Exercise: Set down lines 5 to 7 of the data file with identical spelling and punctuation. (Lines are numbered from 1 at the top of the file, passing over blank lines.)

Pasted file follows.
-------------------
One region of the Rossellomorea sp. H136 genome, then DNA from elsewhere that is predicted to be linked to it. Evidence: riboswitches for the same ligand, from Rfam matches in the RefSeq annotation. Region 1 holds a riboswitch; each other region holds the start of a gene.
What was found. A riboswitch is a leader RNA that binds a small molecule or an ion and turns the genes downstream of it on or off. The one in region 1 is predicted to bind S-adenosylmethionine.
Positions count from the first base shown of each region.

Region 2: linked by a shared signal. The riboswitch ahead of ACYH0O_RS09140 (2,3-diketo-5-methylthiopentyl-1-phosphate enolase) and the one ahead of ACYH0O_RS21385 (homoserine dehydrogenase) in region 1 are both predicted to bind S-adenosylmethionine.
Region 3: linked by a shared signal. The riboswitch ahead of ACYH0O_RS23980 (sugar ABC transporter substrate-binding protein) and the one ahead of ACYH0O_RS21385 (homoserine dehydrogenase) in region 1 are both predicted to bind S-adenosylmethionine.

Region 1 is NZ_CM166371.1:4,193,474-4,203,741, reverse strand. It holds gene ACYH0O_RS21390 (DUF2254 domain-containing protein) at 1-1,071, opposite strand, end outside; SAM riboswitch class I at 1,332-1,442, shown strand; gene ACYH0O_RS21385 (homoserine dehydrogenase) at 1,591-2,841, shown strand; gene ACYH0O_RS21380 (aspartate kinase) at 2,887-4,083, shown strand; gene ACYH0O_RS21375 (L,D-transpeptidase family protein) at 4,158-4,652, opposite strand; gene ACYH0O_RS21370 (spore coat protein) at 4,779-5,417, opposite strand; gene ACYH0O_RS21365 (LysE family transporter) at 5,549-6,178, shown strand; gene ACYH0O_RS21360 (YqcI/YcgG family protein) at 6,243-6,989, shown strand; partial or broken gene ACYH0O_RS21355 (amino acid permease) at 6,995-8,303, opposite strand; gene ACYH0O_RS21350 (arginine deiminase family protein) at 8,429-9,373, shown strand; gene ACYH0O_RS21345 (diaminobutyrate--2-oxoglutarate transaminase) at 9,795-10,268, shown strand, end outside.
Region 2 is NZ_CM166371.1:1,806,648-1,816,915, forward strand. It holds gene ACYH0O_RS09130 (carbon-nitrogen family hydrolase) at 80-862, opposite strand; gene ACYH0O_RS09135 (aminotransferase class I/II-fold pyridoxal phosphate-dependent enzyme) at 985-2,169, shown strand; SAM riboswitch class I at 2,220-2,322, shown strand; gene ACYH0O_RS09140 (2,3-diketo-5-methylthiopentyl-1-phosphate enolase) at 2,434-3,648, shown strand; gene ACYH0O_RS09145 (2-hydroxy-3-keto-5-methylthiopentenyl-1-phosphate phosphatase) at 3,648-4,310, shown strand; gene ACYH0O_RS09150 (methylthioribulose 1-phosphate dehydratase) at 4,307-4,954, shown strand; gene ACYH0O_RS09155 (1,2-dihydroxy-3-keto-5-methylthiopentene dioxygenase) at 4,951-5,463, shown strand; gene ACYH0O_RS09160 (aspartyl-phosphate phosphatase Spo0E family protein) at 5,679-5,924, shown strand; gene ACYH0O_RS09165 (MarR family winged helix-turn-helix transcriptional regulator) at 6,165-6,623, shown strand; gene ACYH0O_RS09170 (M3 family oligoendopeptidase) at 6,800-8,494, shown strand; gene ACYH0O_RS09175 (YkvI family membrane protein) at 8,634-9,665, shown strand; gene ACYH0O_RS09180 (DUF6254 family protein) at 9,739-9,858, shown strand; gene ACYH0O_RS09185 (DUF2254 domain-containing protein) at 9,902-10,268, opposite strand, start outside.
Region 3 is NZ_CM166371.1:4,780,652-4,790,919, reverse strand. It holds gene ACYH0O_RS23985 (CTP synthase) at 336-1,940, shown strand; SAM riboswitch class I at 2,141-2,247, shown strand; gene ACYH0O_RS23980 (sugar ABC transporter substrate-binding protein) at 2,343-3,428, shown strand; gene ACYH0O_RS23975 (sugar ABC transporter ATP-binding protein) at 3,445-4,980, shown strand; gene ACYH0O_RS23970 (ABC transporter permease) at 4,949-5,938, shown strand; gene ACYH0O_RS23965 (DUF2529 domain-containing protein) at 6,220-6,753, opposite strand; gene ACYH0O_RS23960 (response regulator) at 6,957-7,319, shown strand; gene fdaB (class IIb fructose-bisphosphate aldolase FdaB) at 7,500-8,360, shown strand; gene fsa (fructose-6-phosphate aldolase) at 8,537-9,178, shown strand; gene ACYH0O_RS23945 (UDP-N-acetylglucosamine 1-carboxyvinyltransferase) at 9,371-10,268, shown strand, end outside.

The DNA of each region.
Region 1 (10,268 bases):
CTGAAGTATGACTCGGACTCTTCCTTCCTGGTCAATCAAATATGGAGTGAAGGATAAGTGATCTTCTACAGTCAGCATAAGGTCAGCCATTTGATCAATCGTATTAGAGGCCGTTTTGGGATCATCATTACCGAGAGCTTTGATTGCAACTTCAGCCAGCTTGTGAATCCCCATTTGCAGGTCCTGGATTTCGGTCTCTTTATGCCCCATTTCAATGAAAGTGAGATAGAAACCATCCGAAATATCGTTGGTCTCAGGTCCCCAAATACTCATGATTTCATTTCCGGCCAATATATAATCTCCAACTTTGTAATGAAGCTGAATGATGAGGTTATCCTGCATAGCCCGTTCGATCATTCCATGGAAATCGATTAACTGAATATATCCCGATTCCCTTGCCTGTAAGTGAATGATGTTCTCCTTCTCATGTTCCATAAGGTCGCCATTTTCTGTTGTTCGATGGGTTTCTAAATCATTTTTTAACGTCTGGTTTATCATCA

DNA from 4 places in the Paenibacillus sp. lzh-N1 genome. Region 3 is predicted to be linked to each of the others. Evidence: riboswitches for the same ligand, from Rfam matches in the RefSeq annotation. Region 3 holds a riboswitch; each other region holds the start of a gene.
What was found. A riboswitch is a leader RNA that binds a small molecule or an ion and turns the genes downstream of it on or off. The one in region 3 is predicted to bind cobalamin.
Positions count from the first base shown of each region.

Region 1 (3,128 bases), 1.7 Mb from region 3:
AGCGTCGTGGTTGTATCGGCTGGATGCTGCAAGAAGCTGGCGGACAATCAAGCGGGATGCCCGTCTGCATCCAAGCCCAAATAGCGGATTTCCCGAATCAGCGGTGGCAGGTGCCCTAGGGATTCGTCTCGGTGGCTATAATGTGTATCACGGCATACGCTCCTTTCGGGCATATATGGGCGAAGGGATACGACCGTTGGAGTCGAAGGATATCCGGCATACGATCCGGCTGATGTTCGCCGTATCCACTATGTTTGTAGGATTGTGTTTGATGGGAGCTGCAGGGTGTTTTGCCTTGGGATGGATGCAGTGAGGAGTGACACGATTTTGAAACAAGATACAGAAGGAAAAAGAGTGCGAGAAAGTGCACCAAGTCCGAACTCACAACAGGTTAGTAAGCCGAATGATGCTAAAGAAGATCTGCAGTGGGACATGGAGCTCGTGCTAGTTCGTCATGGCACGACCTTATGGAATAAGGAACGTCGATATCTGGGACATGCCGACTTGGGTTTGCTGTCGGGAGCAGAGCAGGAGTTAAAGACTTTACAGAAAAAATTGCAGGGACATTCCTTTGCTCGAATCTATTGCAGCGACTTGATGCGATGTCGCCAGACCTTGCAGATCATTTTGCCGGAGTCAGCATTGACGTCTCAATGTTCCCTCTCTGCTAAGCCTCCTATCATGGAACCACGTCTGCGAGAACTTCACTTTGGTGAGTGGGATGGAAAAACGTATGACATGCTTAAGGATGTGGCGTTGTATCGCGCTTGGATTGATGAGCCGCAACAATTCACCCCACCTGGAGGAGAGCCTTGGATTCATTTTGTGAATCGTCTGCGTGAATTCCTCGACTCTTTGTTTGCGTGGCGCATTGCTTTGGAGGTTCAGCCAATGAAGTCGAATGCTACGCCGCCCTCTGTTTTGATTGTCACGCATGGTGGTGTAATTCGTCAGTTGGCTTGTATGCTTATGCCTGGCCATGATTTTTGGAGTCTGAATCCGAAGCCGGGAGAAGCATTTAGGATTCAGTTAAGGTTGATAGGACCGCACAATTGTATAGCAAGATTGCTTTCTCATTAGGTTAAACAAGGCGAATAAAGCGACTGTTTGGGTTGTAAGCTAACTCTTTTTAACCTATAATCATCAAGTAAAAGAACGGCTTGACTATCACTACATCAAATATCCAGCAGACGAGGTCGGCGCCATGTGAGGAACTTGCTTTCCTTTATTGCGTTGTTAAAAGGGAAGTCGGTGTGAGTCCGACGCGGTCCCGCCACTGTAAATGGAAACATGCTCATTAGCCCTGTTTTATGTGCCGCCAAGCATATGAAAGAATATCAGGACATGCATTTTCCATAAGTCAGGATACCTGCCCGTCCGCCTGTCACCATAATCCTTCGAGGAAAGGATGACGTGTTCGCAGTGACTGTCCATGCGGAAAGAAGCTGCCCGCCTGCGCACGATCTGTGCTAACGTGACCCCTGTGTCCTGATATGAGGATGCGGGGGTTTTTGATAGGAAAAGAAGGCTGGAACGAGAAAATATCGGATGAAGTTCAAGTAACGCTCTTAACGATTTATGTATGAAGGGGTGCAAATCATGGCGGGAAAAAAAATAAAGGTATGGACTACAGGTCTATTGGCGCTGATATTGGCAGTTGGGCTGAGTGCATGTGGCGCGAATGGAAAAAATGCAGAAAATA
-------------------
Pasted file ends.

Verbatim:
Region 3: linked by a shared signal. The riboswitch ahead of ACYH0O_RS23980 (sugar ABC transporter substrate-binding protein) and the one ahead of ACYH0O_RS21385 (homoserine dehydrogenase) in region 1 are both predicted to bind S-adenosylmethionine.

Region 1 is NZ_CM166371.1:4,193,474-4,203,741, reverse strand. It holds gene ACYH0O_RS21390 (DUF2254 domain-containing protein) at 1-1,071, opposite strand, end outside; SAM riboswitch class I at 1,332-1,442, shown strand; gene ACYH0O_RS21385 (homoserine dehydrogenase) at 1,591-2,841, shown strand; gene ACYH0O_RS21380 (aspartate kinase) at 2,887-4,083, shown strand; gene ACYH0O_RS21375 (L,D-transpeptidase family protein) at 4,158-4,652, opposite strand; gene ACYH0O_RS21370 (spore coat protein) at 4,779-5,417, opposite strand; gene ACYH0O_RS21365 (LysE family transporter) at 5,549-6,178, shown strand; gene ACYH0O_RS21360 (YqcI/YcgG family protein) at 6,243-6,989, shown strand; partial or broken gene ACYH0O_RS21355 (amino acid permease) at 6,995-8,303, opposite strand; gene ACYH0O_RS21350 (arginine deiminase family protein) at 8,429-9,373, shown strand; gene ACYH0O_RS21345 (diaminobutyrate--2-oxoglutarate transaminase) at 9,795-10,268, shown strand, end outside.
Region 2 is NZ_CM166371.1:1,806,648-1,816,915, forward strand. It holds gene ACYH0O_RS09130 (carbon-nitrogen family hydrolase) at 80-862, opposite strand; gene ACYH0O_RS09135 (aminotransferase class I/II-fold pyridoxal phosphate-dependent enzyme) at 985-2,169, shown strand; SAM riboswitch class I at 2,220-2,322, shown strand; gene ACYH0O_RS09140 (2,3-diketo-5-methylthiopentyl-1-phosphate enolase) at 2,434-3,648, shown strand; gene ACYH0O_RS09145 (2-hydroxy-3-keto-5-methylthiopentenyl-1-phosphate phosphatase) at 3,648-4,310, shown strand; gene ACYH0O_RS09150 (methylthioribulose 1-phosphate dehydratase) at 4,307-4,954, shown strand; gene ACYH0O_RS09155 (1,2-dihydroxy-3-keto-5-methylthiopentene dioxygenase) at 4,951-5,463, shown strand; gene ACYH0O_RS09160 (aspartyl-phosphate phosphatase Spo0E family protein) at 5,679-5,924, shown strand; gene ACYH0O_RS09165 (MarR family winged helix-turn-helix transcriptional regulator) at 6,165-6,623, shown strand; gene ACYH0O_RS09170 (M3 family oligoendopeptidase) at 6,800-8,494, shown strand; gene ACYH0O_RS09175 (YkvI family membrane protein) at 8,634-9,665, shown strand; gene ACYH0O_RS09180 (DUF6254 family protein) at 9,739-9,858, shown strand; gene ACYH0O_RS09185 (DUF2254 domain-containing protein) at 9,902-10,268, opposite strand, start outside.